CRC is the string of letters and numbers you may have noticed on the topic of fansub groups as they release stuff (e.g. "E6AB3A08"). This can be used to check whether the file is corrupt or not. If you have downloaded a file, and its size corresponds to the original, but it doesn't work, the reason could be corruption. Of course, in case of anime divx, the reason might be wrong codec also, but checking the crc never hurts.
There are a few ways to check crc. First one is to download a program that checks it by using an sfv file (betcha you've been wondering what those are). You can get one from IsoNews . Download the file, unpack and read the documentation on how to use. It's very simple program, so I'm sure you'll handle it. :p (you can always wish ;)
Oh, and just in case... For windows users, the actual program is in WIN32 subdirectory. I'm sure *nix users can fin theirs without problems :)
Other way (assuming you're using mirc) is to read the crc with mircs internal checker. This can be done with the command "//echo $crc([drive]:\[path]\[filename]")". Without quotes of course. I.e. for me, it would be something like "//echo $crc("g:\divx\animefolder\animeclip.avi")" Substitute with your own drive, path, and filename as necessary (don't forget file extension).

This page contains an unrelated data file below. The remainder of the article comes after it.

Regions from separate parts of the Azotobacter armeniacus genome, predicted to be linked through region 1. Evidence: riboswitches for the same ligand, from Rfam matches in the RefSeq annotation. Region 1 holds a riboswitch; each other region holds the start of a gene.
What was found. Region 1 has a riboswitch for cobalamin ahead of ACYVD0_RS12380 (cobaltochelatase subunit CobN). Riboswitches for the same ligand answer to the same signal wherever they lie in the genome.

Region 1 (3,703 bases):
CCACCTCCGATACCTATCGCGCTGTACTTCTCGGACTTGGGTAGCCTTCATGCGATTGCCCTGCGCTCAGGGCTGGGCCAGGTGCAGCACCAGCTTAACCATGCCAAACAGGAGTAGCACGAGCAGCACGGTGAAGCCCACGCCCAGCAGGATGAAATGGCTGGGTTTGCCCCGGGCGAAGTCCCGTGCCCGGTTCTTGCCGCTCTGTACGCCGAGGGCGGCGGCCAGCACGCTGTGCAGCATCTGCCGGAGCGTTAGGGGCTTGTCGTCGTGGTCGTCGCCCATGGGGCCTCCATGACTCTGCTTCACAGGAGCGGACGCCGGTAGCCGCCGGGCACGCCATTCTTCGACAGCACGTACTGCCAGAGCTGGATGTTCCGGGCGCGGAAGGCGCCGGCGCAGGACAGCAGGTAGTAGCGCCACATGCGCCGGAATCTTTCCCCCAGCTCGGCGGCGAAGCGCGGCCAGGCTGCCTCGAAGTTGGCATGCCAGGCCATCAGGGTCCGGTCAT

If the crc isn't mentioned anywhere, you can also open an sfv file in a text editor and
check it there. Of course, if you're using pdsfv or some similar program, you don't need to. :p
Note: If you make an sfv of your file, and open it in text editor, you can compare that crc to the original.
If you use the mIRC command, compare the result and original crc to each other. If they're the same, the problem is somewhere else. If they're different, you can use Zidrav patch to repair the file (see zidrav section). This goes for sfv checker also. If it says the file is good, problem is elsewhere, if it says the file is bad, ask for a patch.